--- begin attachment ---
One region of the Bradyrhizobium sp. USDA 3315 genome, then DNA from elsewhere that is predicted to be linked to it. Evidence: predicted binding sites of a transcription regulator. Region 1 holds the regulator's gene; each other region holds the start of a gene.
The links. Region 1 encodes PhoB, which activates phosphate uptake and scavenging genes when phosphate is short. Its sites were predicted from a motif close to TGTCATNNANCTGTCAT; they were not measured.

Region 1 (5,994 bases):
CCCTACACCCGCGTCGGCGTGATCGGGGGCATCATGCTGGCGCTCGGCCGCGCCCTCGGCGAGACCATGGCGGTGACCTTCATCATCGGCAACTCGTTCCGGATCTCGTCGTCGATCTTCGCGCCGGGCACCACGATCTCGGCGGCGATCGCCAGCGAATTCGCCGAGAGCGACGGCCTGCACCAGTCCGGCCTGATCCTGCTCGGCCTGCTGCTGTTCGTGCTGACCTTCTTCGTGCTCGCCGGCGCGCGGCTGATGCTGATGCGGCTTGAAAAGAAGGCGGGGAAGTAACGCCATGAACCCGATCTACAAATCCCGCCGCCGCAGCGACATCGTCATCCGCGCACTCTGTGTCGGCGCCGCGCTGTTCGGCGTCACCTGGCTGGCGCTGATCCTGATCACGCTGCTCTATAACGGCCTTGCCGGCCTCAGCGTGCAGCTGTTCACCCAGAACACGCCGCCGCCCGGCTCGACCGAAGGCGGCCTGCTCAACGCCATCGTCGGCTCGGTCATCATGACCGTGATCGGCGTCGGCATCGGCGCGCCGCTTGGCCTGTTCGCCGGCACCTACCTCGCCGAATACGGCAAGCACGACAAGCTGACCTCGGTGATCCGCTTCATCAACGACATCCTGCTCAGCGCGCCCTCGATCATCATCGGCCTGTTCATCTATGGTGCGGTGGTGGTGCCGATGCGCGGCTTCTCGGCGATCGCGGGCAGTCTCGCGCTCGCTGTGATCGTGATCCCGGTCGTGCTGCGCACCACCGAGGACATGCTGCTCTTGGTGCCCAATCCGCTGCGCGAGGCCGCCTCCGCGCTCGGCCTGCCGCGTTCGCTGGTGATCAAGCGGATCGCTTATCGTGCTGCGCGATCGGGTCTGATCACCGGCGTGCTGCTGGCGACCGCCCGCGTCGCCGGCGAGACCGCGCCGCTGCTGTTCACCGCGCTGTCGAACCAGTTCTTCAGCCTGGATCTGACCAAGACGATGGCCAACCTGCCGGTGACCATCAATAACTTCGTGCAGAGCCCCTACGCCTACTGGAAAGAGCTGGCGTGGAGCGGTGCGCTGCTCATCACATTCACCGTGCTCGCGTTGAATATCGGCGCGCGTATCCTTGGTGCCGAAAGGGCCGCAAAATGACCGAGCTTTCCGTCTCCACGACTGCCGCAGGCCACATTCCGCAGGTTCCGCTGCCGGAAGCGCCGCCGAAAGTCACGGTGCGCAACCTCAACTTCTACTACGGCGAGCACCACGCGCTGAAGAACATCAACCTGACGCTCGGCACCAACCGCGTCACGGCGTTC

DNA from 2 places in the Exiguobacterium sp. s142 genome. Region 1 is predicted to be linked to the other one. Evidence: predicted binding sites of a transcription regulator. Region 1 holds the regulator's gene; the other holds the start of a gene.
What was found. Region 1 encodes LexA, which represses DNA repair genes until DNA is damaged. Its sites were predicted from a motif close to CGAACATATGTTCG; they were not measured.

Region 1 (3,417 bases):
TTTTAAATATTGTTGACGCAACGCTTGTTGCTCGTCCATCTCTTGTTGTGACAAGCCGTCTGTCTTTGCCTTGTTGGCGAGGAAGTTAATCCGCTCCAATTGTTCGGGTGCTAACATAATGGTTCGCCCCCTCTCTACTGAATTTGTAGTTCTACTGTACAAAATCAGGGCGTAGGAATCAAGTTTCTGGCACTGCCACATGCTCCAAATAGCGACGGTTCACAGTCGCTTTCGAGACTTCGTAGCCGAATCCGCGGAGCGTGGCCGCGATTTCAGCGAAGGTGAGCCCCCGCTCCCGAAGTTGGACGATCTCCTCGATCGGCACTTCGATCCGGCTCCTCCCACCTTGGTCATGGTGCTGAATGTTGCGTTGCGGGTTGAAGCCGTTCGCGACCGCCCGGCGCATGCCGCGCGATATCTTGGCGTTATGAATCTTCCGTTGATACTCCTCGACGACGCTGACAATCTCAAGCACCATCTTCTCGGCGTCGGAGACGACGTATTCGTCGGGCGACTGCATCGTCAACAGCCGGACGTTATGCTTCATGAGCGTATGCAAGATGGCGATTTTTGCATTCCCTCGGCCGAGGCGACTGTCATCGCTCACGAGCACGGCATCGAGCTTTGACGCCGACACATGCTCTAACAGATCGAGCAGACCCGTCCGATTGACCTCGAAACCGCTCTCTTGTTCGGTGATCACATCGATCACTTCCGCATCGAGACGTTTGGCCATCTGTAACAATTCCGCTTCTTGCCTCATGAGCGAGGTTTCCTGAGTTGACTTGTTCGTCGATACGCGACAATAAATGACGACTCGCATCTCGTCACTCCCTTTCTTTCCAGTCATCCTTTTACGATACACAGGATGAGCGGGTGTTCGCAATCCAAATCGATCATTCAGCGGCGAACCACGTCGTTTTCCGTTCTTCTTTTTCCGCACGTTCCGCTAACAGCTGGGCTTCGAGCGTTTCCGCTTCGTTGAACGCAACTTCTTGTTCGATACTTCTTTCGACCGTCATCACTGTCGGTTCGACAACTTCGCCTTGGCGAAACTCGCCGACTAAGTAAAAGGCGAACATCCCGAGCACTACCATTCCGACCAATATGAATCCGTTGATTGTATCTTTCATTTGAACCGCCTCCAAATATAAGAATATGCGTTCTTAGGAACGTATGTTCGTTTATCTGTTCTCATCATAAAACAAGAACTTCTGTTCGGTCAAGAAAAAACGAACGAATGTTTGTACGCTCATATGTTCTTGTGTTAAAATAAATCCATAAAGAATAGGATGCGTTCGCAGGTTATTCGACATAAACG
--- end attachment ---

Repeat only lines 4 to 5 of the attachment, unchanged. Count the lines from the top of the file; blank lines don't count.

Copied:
CCCTACACCCGCGTCGGCGTGATCGGGGGCATCATGCTGGCGCTCGGCCGCGCCCTCGGCGAGACCATGGCGGTGACCTTCATCATCGGCAACTCGTTCCGGATCTCGTCGTCGATCTTCGCGCCGGGCACCACGATCTCGGCGGCGATCGCCAGCGAATTCGCCGAGAGCGACGGCCTGCACCAGTCCGGCCTGATCCTGCTCGGCCTGCTGCTGTTCGTGCTGACCTTCTTCGTGCTCGCCGGCGCGCGGCTGATGCTGATGCGGCTTGAAAAGAAGGCGGGGAAGTAACGCCATGAACCCGATCTACAAATCCCGCCGCCGCAGCGACATCGTCATCCGCGCACTCTGTGTCGGCGCCGCGCTGTTCGGCGTCACCTGGCTGGCGCTGATCCTGATCACGCTGCTCTATAACGGCCTTGCCGGCCTCAGCGTGCAGCTGTTCACCCAGAACACGCCGCCGCCCGGCTCGACCGAAGGCGGCCTGCTCAACGCCATCGTCGGCTCGGTCATCATGACCGTGATCGGCGTCGGCATCGGCGCGCCGCTTGGCCTGTTCGCCGGCACCTACCTCGCCGAATACGGCAAGCACGACAAGCTGACCTCGGTGATCCGCTTCATCAACGACATCCTGCTCAGCGCGCCCTCGATCATCATCGGCCTGTTCATCTATGGTGCGGTGGTGGTGCCGATGCGCGGCTTCTCGGCGATCGCGGGCAGTCTCGCGCTCGCTGTGATCGTGATCCCGGTCGTGCTGCGCACCACCGAGGACATGCTGCTCTTGGTGCCCAATCCGCTGCGCGAGGCCGCCTCCGCGCTCGGCCTGCCGCGTTCGCTGGTGATCAAGCGGATCGCTTATCGTGCTGCGCGATCGGGTCTGATCACCGGCGTGCTGCTGGCGACCGCCCGCGTCGCCGGCGAGACCGCGCCGCTGCTGTTCACCGCGCTGTCGAACCAGTTCTTCAGCCTGGATCTGACCAAGACGATGGCCAACCTGCCGGTGACCATCAATAACTTCGTGCAGAGCCCCTACGCCTACTGGAAAGAGCTGGCGTGGAGCGGTGCGCTGCTCATCACATTCACCGTGCTCGCGTTGAATATCGGCGCGCGTATCCTTGGTGCCGAAAGGGCCGCAAAATGACCGAGCTTTCCGTCTCCACGACTGCCGCAGGCCACATTCCGCAGGTTCCGCTGCCGGAAGCGCCGCCGAAAGTCACGGTGCGCAACCTCAACTTCTACTACGGCGAGCACCACGCGCTGAAGAACATCAACCTGACGCTCGGCACCAACCGCGTCACGGCGTTC

DNA from 2 places in the Exiguobacterium sp. s142 genome. Region 1 is predicted to be linked to the other one. Evidence: predicted binding sites of a transcription regulator. Region 1 holds the regulator's gene; the other holds the start of a gene.